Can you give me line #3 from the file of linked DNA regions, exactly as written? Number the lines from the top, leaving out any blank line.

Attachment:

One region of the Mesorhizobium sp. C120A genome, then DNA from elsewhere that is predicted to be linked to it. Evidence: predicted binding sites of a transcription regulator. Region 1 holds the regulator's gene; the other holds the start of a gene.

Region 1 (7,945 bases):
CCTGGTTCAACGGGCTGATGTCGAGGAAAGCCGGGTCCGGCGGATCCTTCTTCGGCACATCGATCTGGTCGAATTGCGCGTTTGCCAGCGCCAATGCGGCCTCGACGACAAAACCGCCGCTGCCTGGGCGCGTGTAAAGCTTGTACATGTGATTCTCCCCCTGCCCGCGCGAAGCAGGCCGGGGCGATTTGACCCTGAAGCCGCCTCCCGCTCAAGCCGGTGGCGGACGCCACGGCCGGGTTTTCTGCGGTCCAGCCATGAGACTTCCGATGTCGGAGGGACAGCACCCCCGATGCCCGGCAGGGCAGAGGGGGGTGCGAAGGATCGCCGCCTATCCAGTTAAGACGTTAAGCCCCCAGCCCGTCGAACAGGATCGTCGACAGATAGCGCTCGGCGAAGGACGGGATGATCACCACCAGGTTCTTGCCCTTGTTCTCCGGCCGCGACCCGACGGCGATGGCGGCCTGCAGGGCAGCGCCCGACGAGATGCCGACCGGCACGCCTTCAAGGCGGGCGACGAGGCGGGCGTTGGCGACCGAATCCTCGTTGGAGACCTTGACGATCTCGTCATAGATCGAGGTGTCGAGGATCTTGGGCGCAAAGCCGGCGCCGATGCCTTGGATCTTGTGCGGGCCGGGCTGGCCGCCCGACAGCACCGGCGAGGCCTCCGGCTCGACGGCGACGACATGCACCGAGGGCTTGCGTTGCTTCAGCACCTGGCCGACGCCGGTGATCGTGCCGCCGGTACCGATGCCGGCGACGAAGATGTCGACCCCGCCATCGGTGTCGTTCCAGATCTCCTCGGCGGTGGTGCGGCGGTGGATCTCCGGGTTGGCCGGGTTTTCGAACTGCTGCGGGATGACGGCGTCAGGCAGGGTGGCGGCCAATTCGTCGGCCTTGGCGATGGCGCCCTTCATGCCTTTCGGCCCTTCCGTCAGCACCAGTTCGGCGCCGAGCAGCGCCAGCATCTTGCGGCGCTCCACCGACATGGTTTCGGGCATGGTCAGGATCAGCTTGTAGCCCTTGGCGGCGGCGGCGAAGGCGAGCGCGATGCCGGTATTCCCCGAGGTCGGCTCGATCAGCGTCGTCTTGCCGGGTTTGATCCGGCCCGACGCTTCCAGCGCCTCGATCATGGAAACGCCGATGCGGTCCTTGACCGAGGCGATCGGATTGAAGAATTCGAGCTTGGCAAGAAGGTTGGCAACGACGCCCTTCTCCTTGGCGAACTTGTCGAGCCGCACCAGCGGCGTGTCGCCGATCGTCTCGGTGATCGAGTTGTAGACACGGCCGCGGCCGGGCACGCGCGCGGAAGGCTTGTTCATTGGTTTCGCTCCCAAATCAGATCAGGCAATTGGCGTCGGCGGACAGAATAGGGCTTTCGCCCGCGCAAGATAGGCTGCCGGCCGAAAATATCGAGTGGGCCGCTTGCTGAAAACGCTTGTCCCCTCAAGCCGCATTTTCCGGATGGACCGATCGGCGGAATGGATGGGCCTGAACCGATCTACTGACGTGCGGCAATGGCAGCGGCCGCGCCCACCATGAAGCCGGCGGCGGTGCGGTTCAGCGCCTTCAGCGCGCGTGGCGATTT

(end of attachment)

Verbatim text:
CCTGGTTCAACGGGCTGATGTCGAGGAAAGCCGGGTCCGGCGGATCCTTCTTCGGCACATCGATCTGGTCGAATTGCGCGTTTGCCAGCGCCAATGCGGCCTCGACGACAAAACCGCCGCTGCCTGGGCGCGTGTAAAGCTTGTACATGTGATTCTCCCCCTGCCCGCGCGAAGCAGGCCGGGGCGATTTGACCCTGAAGCCGCCTCCCGCTCAAGCCGGTGGCGGACGCCACGGCCGGGTTTTCTGCGGTCCAGCCATGAGACTTCCGATGTCGGAGGGACAGCACCCCCGATGCCCGGCAGGGCAGAGGGGGGTGCGAAGGATCGCCGCCTATCCAGTTAAGACGTTAAGCCCCCAGCCCGTCGAACAGGATCGTCGACAGATAGCGCTCGGCGAAGGACGGGATGATCACCACCAGGTTCTTGCCCTTGTTCTCCGGCCGCGACCCGACGGCGATGGCGGCCTGCAGGGCAGCGCCCGACGAGATGCCGACCGGCACGCCTTCAAGGCGGGCGACGAGGCGGGCGTTGGCGACCGAATCCTCGTTGGAGACCTTGACGATCTCGTCATAGATCGAGGTGTCGAGGATCTTGGGCGCAAAGCCGGCGCCGATGCCTTGGATCTTGTGCGGGCCGGGCTGGCCGCCCGACAGCACCGGCGAGGCCTCCGGCTCGACGGCGACGACATGCACCGAGGGCTTGCGTTGCTTCAGCACCTGGCCGACGCCGGTGATCGTGCCGCCGGTACCGATGCCGGCGACGAAGATGTCGACCCCGCCATCGGTGTCGTTCCAGATCTCCTCGGCGGTGGTGCGGCGGTGGATCTCCGGGTTGGCCGGGTTTTCGAACTGCTGCGGGATGACGGCGTCAGGCAGGGTGGCGGCCAATTCGTCGGCCTTGGCGATGGCGCCCTTCATGCCTTTCGGCCCTTCCGTCAGCACCAGTTCGGCGCCGAGCAGCGCCAGCATCTTGCGGCGCTCCACCGACATGGTTTCGGGCATGGTCAGGATCAGCTTGTAGCCCTTGGCGGCGGCGGCGAAGGCGAGCGCGATGCCGGTATTCCCCGAGGTCGGCTCGATCAGCGTCGTCTTGCCGGGTTTGATCCGGCCCGACGCTTCCAGCGCCTCGATCATGGAAACGCCGATGCGGTCCTTGACCGAGGCGATCGGATTGAAGAATTCGAGCTTGGCAAGAAGGTTGGCAACGACGCCCTTCTCCTTGGCGAACTTGTCGAGCCGCACCAGCGGCGTGTCGCCGATCGTCTCGGTGATCGAGTTGTAGACACGGCCGCGGCCGGGCACGCGCGCGGAAGGCTTGTTCATTGGTTTCGCTCCCAAATCAGATCAGGCAATTGGCGTCGGCGGACAGAATAGGGCTTTCGCCCGCGCAAGATAGGCTGCCGGCCGAAAATATCGAGTGGGCCGCTTGCTGAAAACGCTTGTCCCCTCAAGCCGCATTTTCCGGATGGACCGATCGGCGGAATGGATGGGCCTGAACCGATCTACTGACGTGCGGCAATGGCAGCGGCCGCGCCCACCATGAAGCCGGCGGCGGTGCGGTTCAGCGCCTTCAGCGCGCGTGGCGATTT